John Wick: Chapter 2 (Chad Stahelski, 2017)

When John Wick burst into theaters in 2014, it was immediately hailed as one of the best, most tightly made action films of the decade, and for good reason. Its combination of standard genre elements with an unusually sleek and confident stylization made it an irresistible gem, especially when factoring in a surprisingly strong element of world-building in its construction of a world filled with assassins and a perfectly attuned Keanu Reeves as the eponymous master assassin. John Wick: Chapter 2 adopts at once a similar and entirely different approach, expanding the first film’s relatively narrow scope and dialing the violence up to an even more absurd degree, without sacrificing much the original’s sense of weight and yes, bliss.

John Wick: Chapter 2 picks up almost immediately after the first, complete with a directly connected prologue, featuring an amusingly louche gangster played by Peter Stormare and full of escalating car crashes and fistfights (the trademark gun fu of the series is purposely delayed for maximal effect until the end of the scene). After this vehicular mayhem, the film mostly settles down for its first act, as John Wick attempts to retire again, only to be thrust back into the world by a blood oath he had previously made. Said oath requires him to go to Rome to carry out a contract on a high-ranking crime lord, which leads John down a rabbit hole full of conspiracy and betrayal.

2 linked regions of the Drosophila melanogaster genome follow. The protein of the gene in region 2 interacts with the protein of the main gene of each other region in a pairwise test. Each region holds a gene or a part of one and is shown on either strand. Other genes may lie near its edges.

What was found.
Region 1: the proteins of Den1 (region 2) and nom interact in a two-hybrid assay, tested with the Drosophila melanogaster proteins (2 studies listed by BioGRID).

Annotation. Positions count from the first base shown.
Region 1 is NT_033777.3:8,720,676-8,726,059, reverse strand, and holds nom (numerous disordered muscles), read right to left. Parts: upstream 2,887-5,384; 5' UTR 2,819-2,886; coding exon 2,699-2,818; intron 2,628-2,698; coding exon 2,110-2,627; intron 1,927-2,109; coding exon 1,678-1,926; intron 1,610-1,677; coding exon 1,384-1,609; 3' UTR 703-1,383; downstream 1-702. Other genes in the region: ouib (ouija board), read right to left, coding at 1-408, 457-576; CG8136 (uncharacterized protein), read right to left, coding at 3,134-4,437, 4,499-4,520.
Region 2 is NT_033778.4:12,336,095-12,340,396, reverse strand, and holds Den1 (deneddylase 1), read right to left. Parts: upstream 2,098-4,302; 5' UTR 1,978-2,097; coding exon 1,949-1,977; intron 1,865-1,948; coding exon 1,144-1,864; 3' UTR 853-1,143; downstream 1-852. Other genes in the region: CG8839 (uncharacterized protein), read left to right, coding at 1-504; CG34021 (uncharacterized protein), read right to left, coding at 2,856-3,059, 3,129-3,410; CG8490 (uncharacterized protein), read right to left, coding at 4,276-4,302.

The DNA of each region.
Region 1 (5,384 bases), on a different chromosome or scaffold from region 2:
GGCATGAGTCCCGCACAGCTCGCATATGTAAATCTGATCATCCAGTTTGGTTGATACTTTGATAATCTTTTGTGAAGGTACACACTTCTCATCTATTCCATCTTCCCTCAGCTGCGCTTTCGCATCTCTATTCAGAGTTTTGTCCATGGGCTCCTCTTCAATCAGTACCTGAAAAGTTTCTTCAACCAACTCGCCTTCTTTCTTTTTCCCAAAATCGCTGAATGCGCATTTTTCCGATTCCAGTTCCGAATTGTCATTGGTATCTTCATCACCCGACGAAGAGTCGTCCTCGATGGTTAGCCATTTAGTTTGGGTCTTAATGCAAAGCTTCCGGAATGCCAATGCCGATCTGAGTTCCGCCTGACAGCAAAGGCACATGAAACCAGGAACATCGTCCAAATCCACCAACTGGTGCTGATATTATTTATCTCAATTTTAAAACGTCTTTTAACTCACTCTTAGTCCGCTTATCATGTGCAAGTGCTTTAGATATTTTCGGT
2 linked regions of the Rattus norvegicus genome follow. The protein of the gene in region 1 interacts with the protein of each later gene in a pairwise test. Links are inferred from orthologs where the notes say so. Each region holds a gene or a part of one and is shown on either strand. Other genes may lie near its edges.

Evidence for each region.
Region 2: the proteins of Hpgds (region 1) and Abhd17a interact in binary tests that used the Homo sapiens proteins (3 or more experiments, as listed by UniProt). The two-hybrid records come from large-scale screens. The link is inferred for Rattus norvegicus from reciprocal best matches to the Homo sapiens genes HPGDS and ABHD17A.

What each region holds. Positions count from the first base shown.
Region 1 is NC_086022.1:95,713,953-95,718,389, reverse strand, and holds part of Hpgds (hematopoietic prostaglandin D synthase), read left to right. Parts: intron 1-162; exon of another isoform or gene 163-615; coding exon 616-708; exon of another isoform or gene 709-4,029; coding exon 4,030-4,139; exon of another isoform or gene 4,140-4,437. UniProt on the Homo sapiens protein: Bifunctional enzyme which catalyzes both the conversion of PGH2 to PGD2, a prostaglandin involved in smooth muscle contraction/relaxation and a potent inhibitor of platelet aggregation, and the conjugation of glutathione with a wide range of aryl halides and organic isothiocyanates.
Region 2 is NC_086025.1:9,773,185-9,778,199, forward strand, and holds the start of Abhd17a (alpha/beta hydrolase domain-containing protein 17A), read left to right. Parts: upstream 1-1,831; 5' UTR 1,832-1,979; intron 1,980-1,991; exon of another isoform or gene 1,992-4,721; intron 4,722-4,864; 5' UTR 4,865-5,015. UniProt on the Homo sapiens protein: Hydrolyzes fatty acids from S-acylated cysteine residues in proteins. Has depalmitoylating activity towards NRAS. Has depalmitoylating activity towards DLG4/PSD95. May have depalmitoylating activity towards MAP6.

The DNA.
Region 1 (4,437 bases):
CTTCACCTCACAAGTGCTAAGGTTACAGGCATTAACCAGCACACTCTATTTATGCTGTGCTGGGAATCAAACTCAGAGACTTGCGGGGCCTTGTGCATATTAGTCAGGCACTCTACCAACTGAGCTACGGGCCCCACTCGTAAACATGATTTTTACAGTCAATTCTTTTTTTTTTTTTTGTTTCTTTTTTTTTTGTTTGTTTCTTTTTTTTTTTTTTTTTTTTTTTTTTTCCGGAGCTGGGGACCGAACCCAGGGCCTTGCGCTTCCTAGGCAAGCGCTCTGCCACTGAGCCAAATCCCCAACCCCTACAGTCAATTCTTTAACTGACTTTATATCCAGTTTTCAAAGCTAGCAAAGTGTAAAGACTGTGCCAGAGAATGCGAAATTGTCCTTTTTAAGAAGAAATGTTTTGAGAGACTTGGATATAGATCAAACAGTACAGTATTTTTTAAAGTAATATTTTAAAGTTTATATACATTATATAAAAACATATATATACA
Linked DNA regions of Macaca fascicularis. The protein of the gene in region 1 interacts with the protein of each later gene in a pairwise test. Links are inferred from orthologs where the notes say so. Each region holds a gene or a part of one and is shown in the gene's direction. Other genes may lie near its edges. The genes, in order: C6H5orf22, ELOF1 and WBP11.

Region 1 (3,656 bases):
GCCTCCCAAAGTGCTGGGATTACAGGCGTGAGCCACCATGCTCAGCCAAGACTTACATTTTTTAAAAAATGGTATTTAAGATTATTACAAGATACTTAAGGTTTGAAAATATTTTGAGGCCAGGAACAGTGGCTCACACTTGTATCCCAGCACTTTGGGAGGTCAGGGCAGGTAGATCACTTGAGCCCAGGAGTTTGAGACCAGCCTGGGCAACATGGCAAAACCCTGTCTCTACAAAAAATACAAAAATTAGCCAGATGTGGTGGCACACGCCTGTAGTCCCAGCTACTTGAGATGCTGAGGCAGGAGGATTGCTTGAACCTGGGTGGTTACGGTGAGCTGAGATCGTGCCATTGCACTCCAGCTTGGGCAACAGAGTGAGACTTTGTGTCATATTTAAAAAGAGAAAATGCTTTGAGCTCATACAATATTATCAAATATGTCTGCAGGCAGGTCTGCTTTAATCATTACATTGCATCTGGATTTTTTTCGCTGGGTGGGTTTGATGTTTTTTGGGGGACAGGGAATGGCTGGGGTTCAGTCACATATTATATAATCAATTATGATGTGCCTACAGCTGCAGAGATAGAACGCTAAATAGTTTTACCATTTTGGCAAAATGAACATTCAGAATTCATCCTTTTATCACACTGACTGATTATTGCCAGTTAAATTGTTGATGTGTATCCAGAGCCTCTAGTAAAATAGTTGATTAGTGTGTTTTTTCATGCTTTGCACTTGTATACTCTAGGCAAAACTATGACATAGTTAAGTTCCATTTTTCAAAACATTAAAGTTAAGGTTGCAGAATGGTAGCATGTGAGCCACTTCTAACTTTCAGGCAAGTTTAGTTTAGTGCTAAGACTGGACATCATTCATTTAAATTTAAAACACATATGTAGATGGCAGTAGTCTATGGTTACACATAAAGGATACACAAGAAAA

All of this is fairly standard, but what sets John Wick: Chapter 2 apart from its own predecessor, let alone the standard action film, is how willing it is to follow John into what becomes something approaching a maximal amount of aestheticized violence. For whatever reason, returning director Chad Stahelski decides to considerably ramp up the explicitness of the action scenes from the first installment, and this has the effect of making the deaths seem more and less impactful. There might not be the tightness of John Wick, with its sequestered four setpieces, but the continual action allows the latter two acts to continually set John in situations of imminent danger. There is of course no doubt that he will survive, but much of the pleasure is in seeing his varying methods, ranging from knives to a Benelli M4 shotgun (resulting in some truly awe-inspiring carnage) to a silenced pistol (with which he has a laughably amazing shootout with an assassin played by Common in a public space) to yes, a pencil.

And equally entertaining is seeing the innovations in narrative and setting; the Continental hotel (exclusively for assassins) is shown to have a sister location in Rome, there is a secret physical registry of assassins complete with women operating switchboards, and John has a run in with an underground network of assassins masquerading as homeless people, led by The Bowery King (Laurence Fishburne). All of these do a great deal to hint at even more, to celebrate the maximalism allowed by a sequel without sacrificing what makes the first film great. For at the end of the day, illustrated most clearly by the incredible climax set in a hall of mirrors art installation, John Wick: Chapter 2 is about its action, gloriously shot in crisp neon and anchored by an unwaveringly solid physical actor, and as a result it soars. And the dog lives.

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